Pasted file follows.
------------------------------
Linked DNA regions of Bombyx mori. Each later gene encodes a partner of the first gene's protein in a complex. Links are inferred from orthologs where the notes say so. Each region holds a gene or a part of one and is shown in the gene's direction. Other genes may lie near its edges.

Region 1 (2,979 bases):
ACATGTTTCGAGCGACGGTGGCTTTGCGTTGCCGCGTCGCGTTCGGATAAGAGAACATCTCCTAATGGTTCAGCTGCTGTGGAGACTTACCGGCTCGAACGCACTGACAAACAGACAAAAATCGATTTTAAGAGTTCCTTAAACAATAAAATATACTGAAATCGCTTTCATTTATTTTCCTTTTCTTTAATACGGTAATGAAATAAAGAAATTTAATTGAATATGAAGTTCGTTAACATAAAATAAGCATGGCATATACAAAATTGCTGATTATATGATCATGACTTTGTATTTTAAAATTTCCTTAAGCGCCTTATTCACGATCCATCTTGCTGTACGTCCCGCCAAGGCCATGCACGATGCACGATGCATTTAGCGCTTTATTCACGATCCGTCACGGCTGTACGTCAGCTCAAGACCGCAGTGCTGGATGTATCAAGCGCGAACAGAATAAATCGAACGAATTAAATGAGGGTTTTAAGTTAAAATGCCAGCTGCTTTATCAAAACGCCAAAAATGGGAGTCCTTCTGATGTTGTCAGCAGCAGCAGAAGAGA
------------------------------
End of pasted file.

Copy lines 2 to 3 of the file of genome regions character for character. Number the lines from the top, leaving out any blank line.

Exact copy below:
Region 1 (2,979 bases):
ACATGTTTCGAGCGACGGTGGCTTTGCGTTGCCGCGTCGCGTTCGGATAAGAGAACATCTCCTAATGGTTCAGCTGCTGTGGAGACTTACCGGCTCGAACGCACTGACAAACAGACAAAAATCGATTTTAAGAGTTCCTTAAACAATAAAATATACTGAAATCGCTTTCATTTATTTTCCTTTTCTTTAATACGGTAATGAAATAAAGAAATTTAATTGAATATGAAGTTCGTTAACATAAAATAAGCATGGCATATACAAAATTGCTGATTATATGATCATGACTTTGTATTTTAAAATTTCCTTAAGCGCCTTATTCACGATCCATCTTGCTGTACGTCCCGCCAAGGCCATGCACGATGCACGATGCATTTAGCGCTTTATTCACGATCCGTCACGGCTGTACGTCAGCTCAAGACCGCAGTGCTGGATGTATCAAGCGCGAACAGAATAAATCGAACGAATTAAATGAGGGTTTTAAGTTAAAATGCCAGCTGCTTTATCAAAACGCCAAAAATGGGAGTCCTTCTGATGTTGTCAGCAGCAGCAGAAGAGA